July 1! Fifty years! The staccato clicking of the untiring telegraph instrument pervaded the room – the operator's room in the Union Station in Henderson, Kentucky. Orders, messages streamed in and out in their ceaseless flow. The one who fingered the key was passing the meridian of his service record but the same loyal, conscientious service that had brought him thus far was needed to efficiently dispatch the day's work. So, there were no breaks, no “BK IS ” to permit of celebration.

CYRUS M. DAY, veteran telegrapher, sat at his typewriter. Intermittent with the multitude of telegraphic dispatches there came scores of dots and dashes of congratulations and assurances of friendship and good-will. There were gratefully acknowledged with a tap of the key and an inward smile of satisfaction and happiness. The day of his reward had come.

Among the various letters which he received, perhaps the following from Dispatcher WILLIAM DEVNEY will serve to illustrate the esteem in which those who worked with Mr. DAY held him:

“I want to congratulate you on both your birthday and your fifty years of service. It is consoling for any man to be able to show this to the world as there are so few among the many of us who can say the same. I wish you many more years of life and health and prosperity. During the long number of years you have worked with or under me, I have found you loyal, willing and competent, at all times and on all occasions and I am sure officials feel the same. In my estimation, and I think I am in a position to know, your services today are A-1 and far above many others. You have my best wishes through life.”

Commencing his railroad career as an operator for the old Southeastern Railroad at Bakers, Tennessee, in 1874, Mr. DAY remained at that post for some two years when the wanderlust – that alluring malady common to the tappers of the key – stirred his blood. Two years away from his first love sufficed, however, and on July 1, 1876, he returned to the Southeastern as agent at Crofton, Kentucky, where he remained for some twenty-eight years. He was transferred to the Union Station at Henderson, Kentucky in 1904 as an operator, remaining continuously in that capacity to the present day.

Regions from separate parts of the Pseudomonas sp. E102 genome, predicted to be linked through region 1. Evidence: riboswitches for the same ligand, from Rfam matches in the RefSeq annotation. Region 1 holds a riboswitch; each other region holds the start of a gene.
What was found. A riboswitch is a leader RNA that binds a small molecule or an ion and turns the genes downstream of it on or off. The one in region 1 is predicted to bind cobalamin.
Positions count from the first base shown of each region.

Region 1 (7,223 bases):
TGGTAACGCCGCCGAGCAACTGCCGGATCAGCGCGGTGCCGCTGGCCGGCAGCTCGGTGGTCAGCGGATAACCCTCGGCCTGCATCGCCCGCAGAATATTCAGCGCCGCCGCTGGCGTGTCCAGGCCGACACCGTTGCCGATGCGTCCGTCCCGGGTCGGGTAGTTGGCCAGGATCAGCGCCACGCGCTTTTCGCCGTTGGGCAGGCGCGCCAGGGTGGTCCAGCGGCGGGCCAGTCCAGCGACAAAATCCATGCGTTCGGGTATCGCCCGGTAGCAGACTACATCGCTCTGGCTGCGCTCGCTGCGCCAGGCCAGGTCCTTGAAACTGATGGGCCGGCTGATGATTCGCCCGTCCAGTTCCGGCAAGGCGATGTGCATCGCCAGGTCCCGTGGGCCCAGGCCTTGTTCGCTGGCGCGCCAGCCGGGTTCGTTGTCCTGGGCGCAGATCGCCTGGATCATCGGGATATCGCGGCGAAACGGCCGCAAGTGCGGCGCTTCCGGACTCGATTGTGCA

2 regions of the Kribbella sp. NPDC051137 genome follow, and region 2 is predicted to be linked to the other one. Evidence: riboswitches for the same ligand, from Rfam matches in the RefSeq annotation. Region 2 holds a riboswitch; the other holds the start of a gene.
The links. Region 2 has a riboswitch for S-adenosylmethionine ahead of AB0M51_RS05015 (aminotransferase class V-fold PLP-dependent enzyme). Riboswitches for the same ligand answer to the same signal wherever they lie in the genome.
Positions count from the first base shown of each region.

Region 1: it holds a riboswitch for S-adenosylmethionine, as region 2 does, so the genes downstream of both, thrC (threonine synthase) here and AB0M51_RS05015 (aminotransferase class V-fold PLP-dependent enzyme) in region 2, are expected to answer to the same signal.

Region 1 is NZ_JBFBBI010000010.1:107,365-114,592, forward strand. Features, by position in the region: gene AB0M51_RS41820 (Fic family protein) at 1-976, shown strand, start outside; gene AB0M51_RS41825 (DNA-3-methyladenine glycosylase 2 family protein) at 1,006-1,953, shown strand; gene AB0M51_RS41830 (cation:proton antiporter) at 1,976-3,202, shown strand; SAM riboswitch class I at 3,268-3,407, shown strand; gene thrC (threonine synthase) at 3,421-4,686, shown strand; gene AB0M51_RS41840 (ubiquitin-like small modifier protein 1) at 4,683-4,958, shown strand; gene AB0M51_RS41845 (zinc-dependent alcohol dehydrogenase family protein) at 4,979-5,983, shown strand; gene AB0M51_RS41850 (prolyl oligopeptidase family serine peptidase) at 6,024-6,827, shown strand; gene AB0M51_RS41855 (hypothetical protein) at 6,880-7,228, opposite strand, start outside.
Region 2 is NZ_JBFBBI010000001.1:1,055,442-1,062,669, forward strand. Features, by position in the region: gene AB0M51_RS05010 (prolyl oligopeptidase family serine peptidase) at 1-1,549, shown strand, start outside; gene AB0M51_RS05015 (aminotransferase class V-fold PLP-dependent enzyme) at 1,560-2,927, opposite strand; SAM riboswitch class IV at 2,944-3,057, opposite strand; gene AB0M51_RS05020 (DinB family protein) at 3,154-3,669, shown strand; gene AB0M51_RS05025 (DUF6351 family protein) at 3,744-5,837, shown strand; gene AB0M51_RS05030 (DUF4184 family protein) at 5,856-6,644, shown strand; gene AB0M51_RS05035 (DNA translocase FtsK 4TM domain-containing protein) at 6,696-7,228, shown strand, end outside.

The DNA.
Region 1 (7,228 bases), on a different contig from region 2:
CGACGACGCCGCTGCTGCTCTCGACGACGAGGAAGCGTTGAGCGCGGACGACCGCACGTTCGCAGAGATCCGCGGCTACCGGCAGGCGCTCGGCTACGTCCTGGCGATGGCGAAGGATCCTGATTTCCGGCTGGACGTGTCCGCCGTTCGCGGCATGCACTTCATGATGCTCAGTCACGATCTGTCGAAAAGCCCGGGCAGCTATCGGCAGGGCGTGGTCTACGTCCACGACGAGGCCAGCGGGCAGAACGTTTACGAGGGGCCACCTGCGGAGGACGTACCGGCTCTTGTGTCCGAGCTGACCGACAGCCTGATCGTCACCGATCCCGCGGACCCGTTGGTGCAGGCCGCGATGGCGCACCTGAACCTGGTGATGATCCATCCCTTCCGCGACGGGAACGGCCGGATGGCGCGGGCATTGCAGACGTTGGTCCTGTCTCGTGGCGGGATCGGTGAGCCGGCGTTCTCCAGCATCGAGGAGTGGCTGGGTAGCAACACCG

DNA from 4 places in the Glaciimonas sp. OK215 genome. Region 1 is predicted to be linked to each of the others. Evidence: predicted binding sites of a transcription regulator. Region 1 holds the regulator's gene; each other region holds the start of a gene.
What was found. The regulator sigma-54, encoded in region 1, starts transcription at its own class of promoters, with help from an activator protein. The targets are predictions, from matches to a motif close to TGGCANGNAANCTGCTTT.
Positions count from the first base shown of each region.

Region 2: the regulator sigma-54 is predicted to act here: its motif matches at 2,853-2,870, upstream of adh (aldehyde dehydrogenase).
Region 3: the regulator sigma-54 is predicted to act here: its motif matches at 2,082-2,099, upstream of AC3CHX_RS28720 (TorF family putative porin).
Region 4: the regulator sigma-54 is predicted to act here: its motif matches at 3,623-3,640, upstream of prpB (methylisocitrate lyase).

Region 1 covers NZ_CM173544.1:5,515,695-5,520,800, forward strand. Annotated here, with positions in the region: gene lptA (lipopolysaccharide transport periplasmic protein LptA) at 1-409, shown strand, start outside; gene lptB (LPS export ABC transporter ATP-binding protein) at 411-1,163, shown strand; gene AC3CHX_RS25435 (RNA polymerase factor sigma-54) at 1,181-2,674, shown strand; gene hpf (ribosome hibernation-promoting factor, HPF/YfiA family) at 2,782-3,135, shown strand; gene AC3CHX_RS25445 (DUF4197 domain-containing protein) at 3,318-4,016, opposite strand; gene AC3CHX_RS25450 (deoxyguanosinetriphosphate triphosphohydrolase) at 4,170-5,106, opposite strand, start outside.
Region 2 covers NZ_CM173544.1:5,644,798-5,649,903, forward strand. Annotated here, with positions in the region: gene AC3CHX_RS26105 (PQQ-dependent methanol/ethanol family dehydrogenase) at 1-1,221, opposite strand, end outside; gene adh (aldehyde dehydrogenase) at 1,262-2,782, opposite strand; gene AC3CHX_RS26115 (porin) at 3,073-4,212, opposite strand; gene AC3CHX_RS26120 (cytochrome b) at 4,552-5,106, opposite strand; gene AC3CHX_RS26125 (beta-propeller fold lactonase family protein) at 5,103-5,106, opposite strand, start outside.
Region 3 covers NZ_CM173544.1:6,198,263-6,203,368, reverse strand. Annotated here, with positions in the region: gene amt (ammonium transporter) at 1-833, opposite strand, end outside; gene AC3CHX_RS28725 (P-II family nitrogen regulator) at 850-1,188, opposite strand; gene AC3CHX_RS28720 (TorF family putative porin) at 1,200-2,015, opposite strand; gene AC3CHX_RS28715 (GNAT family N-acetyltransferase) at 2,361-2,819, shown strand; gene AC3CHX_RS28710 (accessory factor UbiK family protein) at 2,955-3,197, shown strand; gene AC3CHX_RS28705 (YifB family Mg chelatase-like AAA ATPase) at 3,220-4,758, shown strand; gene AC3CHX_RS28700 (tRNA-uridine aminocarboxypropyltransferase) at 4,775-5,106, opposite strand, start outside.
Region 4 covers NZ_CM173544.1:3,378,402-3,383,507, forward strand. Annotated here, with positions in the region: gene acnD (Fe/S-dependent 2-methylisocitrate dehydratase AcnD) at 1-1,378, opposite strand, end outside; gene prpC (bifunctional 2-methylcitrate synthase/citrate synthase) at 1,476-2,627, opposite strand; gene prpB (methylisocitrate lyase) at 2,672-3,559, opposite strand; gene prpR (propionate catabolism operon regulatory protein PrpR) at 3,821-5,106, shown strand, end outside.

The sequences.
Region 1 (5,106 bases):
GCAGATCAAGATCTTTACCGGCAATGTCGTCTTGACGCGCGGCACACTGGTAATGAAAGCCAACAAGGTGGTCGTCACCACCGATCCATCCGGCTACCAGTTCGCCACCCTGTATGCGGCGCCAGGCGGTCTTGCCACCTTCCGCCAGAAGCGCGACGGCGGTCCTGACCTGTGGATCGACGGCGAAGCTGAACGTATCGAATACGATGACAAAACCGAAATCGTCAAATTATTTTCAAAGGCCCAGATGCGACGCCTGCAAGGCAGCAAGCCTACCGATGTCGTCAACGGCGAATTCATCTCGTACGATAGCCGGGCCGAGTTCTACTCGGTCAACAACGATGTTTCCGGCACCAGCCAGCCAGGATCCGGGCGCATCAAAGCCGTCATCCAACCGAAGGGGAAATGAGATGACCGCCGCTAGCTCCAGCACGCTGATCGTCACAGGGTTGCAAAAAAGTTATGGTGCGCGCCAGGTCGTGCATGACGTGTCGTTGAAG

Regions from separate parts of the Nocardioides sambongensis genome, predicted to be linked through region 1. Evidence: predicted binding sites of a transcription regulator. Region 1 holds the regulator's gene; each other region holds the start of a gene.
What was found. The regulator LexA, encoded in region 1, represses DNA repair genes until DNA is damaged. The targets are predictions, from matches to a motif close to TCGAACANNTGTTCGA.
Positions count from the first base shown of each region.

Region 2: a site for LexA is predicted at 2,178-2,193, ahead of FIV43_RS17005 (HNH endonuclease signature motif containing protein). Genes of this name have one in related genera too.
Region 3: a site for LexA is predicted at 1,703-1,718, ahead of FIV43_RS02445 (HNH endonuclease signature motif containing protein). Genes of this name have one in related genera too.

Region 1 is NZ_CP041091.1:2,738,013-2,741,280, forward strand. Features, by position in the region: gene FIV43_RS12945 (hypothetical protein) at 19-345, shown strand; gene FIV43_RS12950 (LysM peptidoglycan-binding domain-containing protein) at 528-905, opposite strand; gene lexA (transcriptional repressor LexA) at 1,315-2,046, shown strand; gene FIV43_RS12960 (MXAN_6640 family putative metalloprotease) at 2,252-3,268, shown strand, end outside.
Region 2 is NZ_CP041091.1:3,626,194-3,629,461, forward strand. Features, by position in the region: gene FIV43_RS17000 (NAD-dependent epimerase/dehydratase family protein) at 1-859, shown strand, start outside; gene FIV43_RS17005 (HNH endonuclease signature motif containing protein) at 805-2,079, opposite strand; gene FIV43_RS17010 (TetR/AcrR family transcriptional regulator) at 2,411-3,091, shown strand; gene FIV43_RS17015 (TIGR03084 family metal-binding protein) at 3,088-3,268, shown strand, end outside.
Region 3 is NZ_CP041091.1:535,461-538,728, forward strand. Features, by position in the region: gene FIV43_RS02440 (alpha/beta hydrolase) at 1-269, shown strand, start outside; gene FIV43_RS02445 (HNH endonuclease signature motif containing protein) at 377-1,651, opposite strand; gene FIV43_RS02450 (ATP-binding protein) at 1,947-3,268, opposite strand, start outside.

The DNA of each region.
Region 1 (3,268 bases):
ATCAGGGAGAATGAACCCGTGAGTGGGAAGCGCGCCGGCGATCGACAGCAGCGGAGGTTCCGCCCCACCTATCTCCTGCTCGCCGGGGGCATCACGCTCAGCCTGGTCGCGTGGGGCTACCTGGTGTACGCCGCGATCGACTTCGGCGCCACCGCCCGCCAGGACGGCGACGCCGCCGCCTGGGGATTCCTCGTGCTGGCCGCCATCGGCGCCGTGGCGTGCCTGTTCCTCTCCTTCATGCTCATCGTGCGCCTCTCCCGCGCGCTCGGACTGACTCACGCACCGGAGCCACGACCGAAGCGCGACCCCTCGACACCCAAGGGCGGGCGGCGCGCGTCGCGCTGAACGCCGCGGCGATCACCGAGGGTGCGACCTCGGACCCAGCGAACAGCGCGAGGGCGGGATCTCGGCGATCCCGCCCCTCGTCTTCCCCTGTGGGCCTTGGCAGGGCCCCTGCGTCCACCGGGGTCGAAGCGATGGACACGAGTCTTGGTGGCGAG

On the afternoon of August 17, Mr. DAY was interrupted in his tasks by the entrance of Ticket Agent L. W. ROGERS, who held in his hand a neat little package addressed to CYRUS M. DAY. Once opened, it was found the package contained a diamond-studded L & N Service Button, denoting fifty years of continuous loyal service with the Old Reliable. Accompanying the emblem was a letter from the Executive Vice President, Mr. GEORGE E. EVANS, congratulating Mr. DAY upon his record. In accepting these much treasured tokens, the following soliloquy is credited to Mr. DAY”

“Fifty years is a long time but time passes mightly rapidly. Why I've already started on my second service emblem. Forty-nine years and ten months from now, I'll have another emblem coming to me.”

And at the present rate he is going, we do not doubt it.

L & N Employes' Magazine, September Issue 1926, Page 10


Contributed by Netta Mullin, HCH&GS
Copyright 2005 HCH&GS